General Guidelines for Arranging Hotels as Part of a Business Aviation Trip
Due to the nature of private non-revenue and charter (non-schedule commercial) operations, with schedules often subject to change, unique challenges are often present in terms of hotel arrangements. While price is always an important consideration, flexibility of booking arrangements is also a key element in successful trip planning. Your 3rd-party provider and local ground handler can be valuable resources in finding preferred accommodations with the most flexible terms.
1. Common considerations for booking hotels
Common factors considered in making a hotel selection generally include location and surrounding area, length of stay, arrival time (early arrival or late departure), events that may be taking place at your destination, crew/passenger hotel-chain preferences, amenities (e.g., hotel dining and Internet), and price. Room price often becomes a primary focus as some flight departments have ‘rate caps’ on crew rooms (often more common for charter [non-scheduled commercial] operators); however, room price alone doesn’t give you the best view of total hotel-related costs. In addition to those listed above, other factors to consider include 1) time of year and other situations that can reduce hotel room availability, and 2) your need to reserve a room for the day before you arrive if you have an early morning arrival.
2. Options when Western-style hotels aren’t an option
Major hotel chains are often preferable as amenities and services are of a predictable standard. At some locations, particularly less mainstream locales, there may be no major Western-style hotel chains available. In this case, it’s best to work with your local ground handler and/or 3rd-party provider to source the most suitable accommodations. In many parts of the world, locally owned hotel chains offer amenities and services that match the best large and mainstream hotel chains.
3. Advantages in using 3rd-party provider or local ground handler to book hotels
Your 3rd-party provider or local ground handler can often secure you better room prices through contract rates they have in place. In addition, they often have agreements with hotels for enhanced amenities such as: more flexible reservations, reduced reservation change fees, no-charge early check-ins, late check-outs, room upgrades, and ‘extras’ (such as breakfast). Hotel reward cards usually don’t give you better pricing, although they may help in getting an upgraded room. Keep in mind that during busy event periods or peak seasons (i.e. winter holiday periods in the Caribbean or during summer months along the Mediterranean), hotels may be very expensive, with strict cancellation policies in place. If the rate seems unreasonable at a certain hotel, work with your 3rd-party provider or ground handler on other alternatives.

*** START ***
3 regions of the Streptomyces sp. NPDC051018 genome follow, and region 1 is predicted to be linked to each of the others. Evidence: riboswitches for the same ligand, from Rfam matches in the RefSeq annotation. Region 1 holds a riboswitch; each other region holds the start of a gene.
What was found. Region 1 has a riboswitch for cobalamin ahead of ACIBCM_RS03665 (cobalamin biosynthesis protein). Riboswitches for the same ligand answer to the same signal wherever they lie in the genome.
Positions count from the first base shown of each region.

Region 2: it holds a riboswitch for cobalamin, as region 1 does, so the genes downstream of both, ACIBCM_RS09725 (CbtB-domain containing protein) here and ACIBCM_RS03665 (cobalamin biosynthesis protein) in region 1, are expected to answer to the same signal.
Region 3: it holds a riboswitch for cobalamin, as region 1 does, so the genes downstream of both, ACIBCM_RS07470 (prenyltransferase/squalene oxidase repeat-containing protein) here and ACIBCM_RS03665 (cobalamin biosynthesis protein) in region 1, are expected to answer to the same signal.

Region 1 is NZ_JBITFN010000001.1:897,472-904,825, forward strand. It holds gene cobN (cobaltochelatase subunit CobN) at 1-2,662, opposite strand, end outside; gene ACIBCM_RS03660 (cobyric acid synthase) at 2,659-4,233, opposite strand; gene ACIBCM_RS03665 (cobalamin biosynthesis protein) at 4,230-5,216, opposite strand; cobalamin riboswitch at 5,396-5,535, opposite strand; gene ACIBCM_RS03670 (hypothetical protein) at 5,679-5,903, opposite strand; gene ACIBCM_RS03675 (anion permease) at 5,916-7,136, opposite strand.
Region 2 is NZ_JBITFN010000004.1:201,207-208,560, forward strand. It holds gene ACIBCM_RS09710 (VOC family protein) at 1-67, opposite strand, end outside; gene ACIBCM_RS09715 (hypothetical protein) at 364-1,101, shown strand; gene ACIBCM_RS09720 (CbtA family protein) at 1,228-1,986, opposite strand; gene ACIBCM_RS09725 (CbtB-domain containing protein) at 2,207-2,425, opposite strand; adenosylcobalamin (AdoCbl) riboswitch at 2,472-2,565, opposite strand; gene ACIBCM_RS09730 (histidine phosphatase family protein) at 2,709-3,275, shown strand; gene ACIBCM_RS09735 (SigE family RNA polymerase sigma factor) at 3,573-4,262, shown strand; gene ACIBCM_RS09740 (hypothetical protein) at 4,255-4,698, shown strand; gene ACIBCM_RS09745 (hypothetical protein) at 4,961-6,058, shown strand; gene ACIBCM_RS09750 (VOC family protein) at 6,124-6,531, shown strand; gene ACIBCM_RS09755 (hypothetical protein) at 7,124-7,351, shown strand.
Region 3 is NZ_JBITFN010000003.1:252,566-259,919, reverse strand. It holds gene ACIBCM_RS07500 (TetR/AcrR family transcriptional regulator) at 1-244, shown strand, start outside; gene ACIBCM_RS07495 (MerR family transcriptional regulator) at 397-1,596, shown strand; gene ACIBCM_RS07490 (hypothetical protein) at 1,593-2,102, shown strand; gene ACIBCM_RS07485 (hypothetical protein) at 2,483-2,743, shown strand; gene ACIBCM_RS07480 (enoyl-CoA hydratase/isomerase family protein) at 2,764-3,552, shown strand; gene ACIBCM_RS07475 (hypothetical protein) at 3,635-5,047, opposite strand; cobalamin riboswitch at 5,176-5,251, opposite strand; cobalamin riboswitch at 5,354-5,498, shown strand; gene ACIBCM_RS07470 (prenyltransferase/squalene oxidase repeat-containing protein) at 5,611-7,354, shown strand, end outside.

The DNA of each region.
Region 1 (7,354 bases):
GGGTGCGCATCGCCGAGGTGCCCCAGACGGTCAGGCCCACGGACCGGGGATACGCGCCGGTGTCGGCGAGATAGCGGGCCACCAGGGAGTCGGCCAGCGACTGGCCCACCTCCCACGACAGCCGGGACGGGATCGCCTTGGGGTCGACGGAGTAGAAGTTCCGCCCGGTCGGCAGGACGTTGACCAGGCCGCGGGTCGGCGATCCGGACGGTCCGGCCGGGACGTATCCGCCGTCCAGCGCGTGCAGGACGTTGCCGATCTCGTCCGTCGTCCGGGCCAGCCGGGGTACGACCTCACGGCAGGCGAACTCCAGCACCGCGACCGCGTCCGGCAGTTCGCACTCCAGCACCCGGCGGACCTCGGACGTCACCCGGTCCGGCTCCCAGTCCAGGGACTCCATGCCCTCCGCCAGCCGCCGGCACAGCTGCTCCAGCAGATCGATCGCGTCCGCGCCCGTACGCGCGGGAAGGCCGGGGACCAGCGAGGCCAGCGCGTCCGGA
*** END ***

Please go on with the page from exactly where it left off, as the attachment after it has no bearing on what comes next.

4. Other ways your 3rd-party provider can assist in the hotel booking process
Your 3rd-party provider or ground handler can be a valuable source of information regarding local area, safety and security issues, and hotel recommendation. Most 3rd-party providers can assist 24/7 in obtaining the best hotel choices worldwide, finding options at remote locations, and helping with specialty items such as ‘sponsor letters.’ To obtain a Russian visa, for example, you’ll need to provide a sponsor letter from your hotel confirming the accommodation booking.
5. Tips for early arrivals and late check-outs
If you have an early arrival, it’s often best to book the room for the night prior. Occasionally a hotel will allow early check-in (usually not before 7 am), but you run the risk of waiting in the lobby for hours. For a late checkout, see if there’s a grace period or try to book a half day extended stay. If you’re a regular guest at the particular hotel, or your 3rd-party provider has a good working relationship with the hotel, it may be possible to arrive early, or depart later than usual, without an additional fee.
6. Special considerations when staying in volatile areas
Comprehensive security briefs are available through your 3rd-party providers and are highly recommended when travelling to volatile areas. In most cases, your ground handler can provide local knowledge and security status of hotels and surrounding areas. Different security issues may be encountered at airport vs. downtown hotels, and it’s important to understand known threats. For this reason, the security briefs are very important. Also, some operators prefer to separate crew and passengers in different hotels, while others prefer crew and passengers to stay at the same hotel for security reasons.
If you are operating to a volatile area, we also recommend you read an earlier two-part article on this business-aviation blog by Tonie Gorham called Mitigating Risk When Operating to Volatile Areas, Part 1 and Part 2.
If you have any questions about this article, contact me at firstname.lastname@example.org.
Later we’ll discuss special considerations for booking hotels in remote areas, for short stops, and during high-traffic events.